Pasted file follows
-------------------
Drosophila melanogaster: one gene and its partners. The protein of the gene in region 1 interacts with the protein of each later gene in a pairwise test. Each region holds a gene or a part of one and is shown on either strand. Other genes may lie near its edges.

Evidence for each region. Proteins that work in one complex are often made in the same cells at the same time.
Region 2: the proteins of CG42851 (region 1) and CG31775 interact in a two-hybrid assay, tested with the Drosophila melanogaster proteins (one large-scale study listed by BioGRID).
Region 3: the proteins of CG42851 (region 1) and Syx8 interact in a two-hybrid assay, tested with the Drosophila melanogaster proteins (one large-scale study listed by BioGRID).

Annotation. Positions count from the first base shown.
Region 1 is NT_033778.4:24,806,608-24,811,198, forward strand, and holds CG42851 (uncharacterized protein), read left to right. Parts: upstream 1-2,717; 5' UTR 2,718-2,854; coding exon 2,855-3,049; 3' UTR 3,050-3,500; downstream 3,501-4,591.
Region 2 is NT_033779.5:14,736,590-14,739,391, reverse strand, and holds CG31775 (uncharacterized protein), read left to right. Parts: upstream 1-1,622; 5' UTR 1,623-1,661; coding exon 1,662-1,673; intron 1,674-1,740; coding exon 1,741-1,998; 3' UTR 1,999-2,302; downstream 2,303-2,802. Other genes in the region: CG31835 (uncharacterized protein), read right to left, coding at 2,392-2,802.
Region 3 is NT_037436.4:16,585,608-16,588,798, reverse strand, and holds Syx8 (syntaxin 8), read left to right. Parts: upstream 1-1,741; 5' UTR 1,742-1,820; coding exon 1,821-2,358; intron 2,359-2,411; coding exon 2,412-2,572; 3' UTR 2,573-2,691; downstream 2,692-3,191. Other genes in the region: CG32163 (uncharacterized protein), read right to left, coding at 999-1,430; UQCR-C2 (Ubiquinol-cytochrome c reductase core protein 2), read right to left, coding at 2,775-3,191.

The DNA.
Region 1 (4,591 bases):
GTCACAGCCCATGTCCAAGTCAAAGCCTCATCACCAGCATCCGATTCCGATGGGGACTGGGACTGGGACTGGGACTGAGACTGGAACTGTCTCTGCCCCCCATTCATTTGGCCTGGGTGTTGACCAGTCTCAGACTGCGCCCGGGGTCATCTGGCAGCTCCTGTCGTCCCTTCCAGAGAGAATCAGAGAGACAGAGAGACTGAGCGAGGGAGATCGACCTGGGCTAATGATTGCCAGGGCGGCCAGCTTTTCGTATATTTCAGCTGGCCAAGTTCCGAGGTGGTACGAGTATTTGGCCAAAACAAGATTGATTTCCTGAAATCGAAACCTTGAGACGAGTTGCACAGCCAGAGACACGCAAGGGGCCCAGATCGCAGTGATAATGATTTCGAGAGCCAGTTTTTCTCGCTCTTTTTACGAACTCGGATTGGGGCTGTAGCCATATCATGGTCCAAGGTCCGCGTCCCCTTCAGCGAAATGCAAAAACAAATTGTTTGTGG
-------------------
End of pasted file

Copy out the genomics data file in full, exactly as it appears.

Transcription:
Drosophila melanogaster: one gene and its partners. The protein of the gene in region 1 interacts with the protein of each later gene in a pairwise test. Each region holds a gene or a part of one and is shown on either strand. Other genes may lie near its edges.

Evidence for each region. Proteins that work in one complex are often made in the same cells at the same time.
Region 2: the proteins of CG42851 (region 1) and CG31775 interact in a two-hybrid assay, tested with the Drosophila melanogaster proteins (one large-scale study listed by BioGRID).
Region 3: the proteins of CG42851 (region 1) and Syx8 interact in a two-hybrid assay, tested with the Drosophila melanogaster proteins (one large-scale study listed by BioGRID).

Annotation. Positions count from the first base shown.
Region 1 is NT_033778.4:24,806,608-24,811,198, forward strand, and holds CG42851 (uncharacterized protein), read left to right. Parts: upstream 1-2,717; 5' UTR 2,718-2,854; coding exon 2,855-3,049; 3' UTR 3,050-3,500; downstream 3,501-4,591.
Region 2 is NT_033779.5:14,736,590-14,739,391, reverse strand, and holds CG31775 (uncharacterized protein), read left to right. Parts: upstream 1-1,622; 5' UTR 1,623-1,661; coding exon 1,662-1,673; intron 1,674-1,740; coding exon 1,741-1,998; 3' UTR 1,999-2,302; downstream 2,303-2,802. Other genes in the region: CG31835 (uncharacterized protein), read right to left, coding at 2,392-2,802.
Region 3 is NT_037436.4:16,585,608-16,588,798, reverse strand, and holds Syx8 (syntaxin 8), read left to right. Parts: upstream 1-1,741; 5' UTR 1,742-1,820; coding exon 1,821-2,358; intron 2,359-2,411; coding exon 2,412-2,572; 3' UTR 2,573-2,691; downstream 2,692-3,191. Other genes in the region: CG32163 (uncharacterized protein), read right to left, coding at 999-1,430; UQCR-C2 (Ubiquinol-cytochrome c reductase core protein 2), read right to left, coding at 2,775-3,191.

The DNA.
Region 1 (4,591 bases):
GTCACAGCCCATGTCCAAGTCAAAGCCTCATCACCAGCATCCGATTCCGATGGGGACTGGGACTGGGACTGGGACTGAGACTGGAACTGTCTCTGCCCCCCATTCATTTGGCCTGGGTGTTGACCAGTCTCAGACTGCGCCCGGGGTCATCTGGCAGCTCCTGTCGTCCCTTCCAGAGAGAATCAGAGAGACAGAGAGACTGAGCGAGGGAGATCGACCTGGGCTAATGATTGCCAGGGCGGCCAGCTTTTCGTATATTTCAGCTGGCCAAGTTCCGAGGTGGTACGAGTATTTGGCCAAAACAAGATTGATTTCCTGAAATCGAAACCTTGAGACGAGTTGCACAGCCAGAGACACGCAAGGGGCCCAGATCGCAGTGATAATGATTTCGAGAGCCAGTTTTTCTCGCTCTTTTTACGAACTCGGATTGGGGCTGTAGCCATATCATGGTCCAAGGTCCGCGTCCCCTTCAGCGAAATGCAAAAACAAATTGTTTGTGG